Respite on the Camino

I got to walk with more wonderful peregrinos today.  Beautiful people from Kentucky, Colm, a recent transplant from Ireland, and Tessa.
As the weather continues to be near perfect for walking through the wooded trails of today’s Camino, I found myself in wonderful accommodations this evening.  It’s actually about 10 km from the trail.  The owner, a very nice lady, picked me up in Aruza and brought me to her “hotel” of maybe six rooms.  I miss socializing with other pilgrims this evening – there is only one other couple here so far – but a quiet evening is kind of nice!
The owner and I had a few laughs trying to communicate, each of us using Google Translate.  There is a nice grape arbor, dogs, chickens (Maybe one is dinner!) and a rooster crowing.  And good local wine of course.20170928_145039
Lesson for today: Be surprised and delighted by the unexpected.  Life’s an adventure, each moment to be cherished!
Ben Camino everyone,
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Can’t make this up!

I want to thank one of my fellow pilgrims for this title.   You’ll understand in a moment.
The Way the last two days has gotten very crowded.  Sarria is 111km from Santiago and the minimum walk to get a Compostella is 100km so many new pilgrims just started.   But I recently read the gospel about the workers in the vineyard,  some started early in the morning,  some started mid-day, and some only worked a few hours but all got the same pay.  It’s not the distance, it’s the journey in your heart that matters.
Prayers today especially for the Schaffer family.  Joe Shaffer passed away peacefully at home Monday.  Eternal rest, grant unto him O Lord and let perpetual light shine upon him.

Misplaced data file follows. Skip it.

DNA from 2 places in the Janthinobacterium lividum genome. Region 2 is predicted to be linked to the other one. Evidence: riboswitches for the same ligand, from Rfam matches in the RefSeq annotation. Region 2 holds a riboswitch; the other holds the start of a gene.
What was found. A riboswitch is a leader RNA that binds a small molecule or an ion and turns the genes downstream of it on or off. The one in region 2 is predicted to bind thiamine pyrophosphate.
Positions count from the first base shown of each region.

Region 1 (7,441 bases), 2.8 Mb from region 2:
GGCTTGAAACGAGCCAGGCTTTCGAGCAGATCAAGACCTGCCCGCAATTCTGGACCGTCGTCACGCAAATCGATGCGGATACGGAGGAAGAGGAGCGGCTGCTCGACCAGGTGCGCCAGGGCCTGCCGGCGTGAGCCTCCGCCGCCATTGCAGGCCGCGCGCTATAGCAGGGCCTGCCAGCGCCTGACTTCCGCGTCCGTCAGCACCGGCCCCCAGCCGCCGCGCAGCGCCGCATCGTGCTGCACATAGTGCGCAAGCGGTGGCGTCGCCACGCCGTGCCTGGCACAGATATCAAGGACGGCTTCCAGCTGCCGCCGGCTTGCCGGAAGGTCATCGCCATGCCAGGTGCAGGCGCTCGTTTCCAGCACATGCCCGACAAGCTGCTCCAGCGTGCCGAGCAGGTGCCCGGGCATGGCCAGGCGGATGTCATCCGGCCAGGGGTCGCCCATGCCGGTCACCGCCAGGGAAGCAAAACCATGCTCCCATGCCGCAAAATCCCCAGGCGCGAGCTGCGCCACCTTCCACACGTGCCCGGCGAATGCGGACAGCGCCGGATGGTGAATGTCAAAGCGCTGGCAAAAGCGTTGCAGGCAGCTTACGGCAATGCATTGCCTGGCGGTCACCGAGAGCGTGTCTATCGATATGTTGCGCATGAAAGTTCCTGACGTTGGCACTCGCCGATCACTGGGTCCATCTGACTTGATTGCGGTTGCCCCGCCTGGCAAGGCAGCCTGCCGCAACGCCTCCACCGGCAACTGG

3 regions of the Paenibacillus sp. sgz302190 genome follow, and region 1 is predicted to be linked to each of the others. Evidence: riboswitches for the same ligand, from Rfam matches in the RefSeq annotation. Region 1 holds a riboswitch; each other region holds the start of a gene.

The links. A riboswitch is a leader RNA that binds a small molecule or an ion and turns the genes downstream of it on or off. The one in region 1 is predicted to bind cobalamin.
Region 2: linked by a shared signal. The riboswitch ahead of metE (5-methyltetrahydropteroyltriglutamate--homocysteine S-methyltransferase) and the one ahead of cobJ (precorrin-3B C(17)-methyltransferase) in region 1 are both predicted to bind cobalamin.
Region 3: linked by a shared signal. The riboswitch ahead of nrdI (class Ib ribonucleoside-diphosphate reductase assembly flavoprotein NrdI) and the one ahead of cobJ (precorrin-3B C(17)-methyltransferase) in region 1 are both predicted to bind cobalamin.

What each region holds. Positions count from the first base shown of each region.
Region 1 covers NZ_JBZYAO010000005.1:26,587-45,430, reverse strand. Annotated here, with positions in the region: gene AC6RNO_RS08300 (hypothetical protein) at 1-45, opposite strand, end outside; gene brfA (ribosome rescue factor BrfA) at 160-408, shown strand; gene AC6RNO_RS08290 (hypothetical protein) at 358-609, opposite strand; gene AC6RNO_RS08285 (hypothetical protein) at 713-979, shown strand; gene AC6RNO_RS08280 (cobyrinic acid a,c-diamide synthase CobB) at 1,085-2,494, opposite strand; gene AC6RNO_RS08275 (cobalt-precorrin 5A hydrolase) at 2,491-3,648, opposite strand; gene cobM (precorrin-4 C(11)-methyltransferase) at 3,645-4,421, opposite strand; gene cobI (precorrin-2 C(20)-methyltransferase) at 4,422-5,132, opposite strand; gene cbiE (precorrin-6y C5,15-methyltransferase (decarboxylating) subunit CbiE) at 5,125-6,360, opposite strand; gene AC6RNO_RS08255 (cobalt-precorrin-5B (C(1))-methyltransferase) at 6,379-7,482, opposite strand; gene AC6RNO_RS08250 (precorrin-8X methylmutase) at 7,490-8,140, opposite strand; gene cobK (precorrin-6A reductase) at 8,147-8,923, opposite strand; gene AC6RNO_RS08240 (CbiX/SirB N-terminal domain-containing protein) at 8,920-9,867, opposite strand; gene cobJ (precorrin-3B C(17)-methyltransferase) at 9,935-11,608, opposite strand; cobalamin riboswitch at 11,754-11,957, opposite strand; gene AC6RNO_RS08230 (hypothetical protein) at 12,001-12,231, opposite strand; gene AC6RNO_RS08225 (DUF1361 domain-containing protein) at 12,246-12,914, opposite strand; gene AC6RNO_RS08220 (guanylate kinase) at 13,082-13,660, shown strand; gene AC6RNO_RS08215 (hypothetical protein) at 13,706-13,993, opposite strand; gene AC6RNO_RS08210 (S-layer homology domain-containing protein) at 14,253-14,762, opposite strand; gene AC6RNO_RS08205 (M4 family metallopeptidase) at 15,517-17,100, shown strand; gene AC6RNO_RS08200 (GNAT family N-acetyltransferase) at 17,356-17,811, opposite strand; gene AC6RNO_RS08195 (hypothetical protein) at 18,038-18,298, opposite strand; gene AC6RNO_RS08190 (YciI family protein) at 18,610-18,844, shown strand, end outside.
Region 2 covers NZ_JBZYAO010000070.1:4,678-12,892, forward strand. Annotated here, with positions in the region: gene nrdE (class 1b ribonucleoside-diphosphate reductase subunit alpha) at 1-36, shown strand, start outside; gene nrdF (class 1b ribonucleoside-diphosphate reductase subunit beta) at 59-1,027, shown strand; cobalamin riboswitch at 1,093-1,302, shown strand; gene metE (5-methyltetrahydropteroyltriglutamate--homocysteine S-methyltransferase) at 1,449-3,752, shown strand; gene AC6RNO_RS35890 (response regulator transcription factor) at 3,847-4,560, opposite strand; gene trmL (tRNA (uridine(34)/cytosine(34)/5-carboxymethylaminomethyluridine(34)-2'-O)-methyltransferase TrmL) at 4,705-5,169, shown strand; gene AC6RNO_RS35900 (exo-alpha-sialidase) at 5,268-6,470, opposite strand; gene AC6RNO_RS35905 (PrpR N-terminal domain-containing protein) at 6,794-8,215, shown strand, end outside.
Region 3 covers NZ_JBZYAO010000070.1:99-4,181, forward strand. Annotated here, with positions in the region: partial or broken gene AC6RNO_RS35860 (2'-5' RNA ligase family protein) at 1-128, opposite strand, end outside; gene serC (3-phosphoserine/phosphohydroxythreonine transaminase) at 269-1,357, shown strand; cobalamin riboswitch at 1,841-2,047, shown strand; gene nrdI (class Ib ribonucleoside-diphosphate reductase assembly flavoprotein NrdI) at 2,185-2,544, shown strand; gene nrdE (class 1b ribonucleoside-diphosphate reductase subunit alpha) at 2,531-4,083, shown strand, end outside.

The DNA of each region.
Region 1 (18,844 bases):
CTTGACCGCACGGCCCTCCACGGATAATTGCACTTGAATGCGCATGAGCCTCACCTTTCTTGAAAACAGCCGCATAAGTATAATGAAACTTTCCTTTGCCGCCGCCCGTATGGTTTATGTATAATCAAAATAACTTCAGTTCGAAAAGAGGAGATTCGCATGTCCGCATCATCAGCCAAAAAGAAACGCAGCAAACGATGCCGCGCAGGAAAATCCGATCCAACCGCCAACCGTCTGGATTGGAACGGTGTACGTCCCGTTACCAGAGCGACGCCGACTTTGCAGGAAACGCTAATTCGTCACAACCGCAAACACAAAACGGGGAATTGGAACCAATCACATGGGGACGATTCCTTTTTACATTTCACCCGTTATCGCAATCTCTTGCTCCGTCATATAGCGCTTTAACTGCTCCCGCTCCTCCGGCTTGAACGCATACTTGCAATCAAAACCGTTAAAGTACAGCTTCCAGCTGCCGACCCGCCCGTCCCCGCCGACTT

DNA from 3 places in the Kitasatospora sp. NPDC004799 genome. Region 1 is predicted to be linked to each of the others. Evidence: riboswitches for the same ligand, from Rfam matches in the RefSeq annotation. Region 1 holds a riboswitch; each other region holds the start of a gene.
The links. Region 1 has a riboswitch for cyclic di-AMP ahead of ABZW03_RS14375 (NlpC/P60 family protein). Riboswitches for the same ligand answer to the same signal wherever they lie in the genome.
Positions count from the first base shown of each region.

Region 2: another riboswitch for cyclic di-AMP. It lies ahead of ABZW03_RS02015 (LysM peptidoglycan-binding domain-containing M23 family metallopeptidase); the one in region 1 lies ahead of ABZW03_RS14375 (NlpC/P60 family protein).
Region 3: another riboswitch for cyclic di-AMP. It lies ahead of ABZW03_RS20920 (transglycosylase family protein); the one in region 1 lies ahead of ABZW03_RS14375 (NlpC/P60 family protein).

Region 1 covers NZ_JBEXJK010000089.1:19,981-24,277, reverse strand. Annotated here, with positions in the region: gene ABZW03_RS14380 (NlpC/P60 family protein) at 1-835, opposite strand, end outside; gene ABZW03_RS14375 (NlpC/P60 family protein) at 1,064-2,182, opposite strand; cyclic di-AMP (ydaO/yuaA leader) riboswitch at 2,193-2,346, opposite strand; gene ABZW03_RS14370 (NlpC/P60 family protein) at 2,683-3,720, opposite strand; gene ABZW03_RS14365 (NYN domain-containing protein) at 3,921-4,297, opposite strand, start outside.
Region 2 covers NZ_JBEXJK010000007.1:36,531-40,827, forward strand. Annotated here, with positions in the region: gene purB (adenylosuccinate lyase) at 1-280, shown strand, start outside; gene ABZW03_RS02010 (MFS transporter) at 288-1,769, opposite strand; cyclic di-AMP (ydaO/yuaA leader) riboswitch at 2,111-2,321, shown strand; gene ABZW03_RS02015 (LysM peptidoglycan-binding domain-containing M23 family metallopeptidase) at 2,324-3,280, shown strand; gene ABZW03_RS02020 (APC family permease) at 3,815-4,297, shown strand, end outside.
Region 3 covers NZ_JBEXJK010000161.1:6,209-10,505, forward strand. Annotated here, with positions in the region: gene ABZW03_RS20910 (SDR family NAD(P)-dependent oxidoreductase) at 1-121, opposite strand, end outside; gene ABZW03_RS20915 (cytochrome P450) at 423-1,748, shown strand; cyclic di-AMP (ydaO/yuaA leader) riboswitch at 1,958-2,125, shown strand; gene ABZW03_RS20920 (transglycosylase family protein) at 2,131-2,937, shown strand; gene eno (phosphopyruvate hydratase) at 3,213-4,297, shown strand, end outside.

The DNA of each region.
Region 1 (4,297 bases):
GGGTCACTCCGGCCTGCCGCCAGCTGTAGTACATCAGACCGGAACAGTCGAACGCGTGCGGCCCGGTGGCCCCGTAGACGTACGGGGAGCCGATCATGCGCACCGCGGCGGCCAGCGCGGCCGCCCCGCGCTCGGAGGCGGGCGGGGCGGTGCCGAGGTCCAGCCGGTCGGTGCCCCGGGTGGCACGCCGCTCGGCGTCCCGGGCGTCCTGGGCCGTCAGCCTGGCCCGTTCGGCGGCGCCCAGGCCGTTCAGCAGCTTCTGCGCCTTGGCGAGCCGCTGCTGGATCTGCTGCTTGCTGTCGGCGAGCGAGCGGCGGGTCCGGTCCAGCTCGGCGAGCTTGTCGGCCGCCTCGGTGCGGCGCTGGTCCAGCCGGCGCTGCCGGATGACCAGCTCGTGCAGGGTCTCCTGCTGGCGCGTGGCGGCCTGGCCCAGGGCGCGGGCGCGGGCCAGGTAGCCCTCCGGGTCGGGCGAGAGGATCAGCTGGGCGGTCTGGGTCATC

The path from Sarria was beautiful as was today’s path from Portomarin to Palas de Rei.  And the weather could not have been better.  Thanks to those praying for that.
Now for the reason for the title.  In the last two days, I saw a group of new pilgrims having wine at the first stopping point at 11:00 AM.  I stepped out of the way of a some cows in a town.  I got a credential stamp from a blind man in a little chapel. Saw a family harvesting their potato crop.  In a town with no power, ate the only thing available – spaghetti covered in tomato sauce, hotdogs and fried eggs.  Stepped into a church just in time to get Communion. And sang songs with people from Holland, among other things!



What a Camino!
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The walk from Triacastela to Sarria was mostly through woods and almost always along a beautiful stream that provided a soothing sound with each step.  I felt so blessed that I am able to make this pilgirmage and am so supported by my wonderful wife along with family and friends.
Just as I’m feeling pretty special, I walked into the town of Samos.  The center of the town is the Monasterio de Samos which was founded in the 6th centry and taken over by the Benedictines in 960.  It has ministered to literally millions of pilgrims for over 1,300 years.  I am not the first to do this!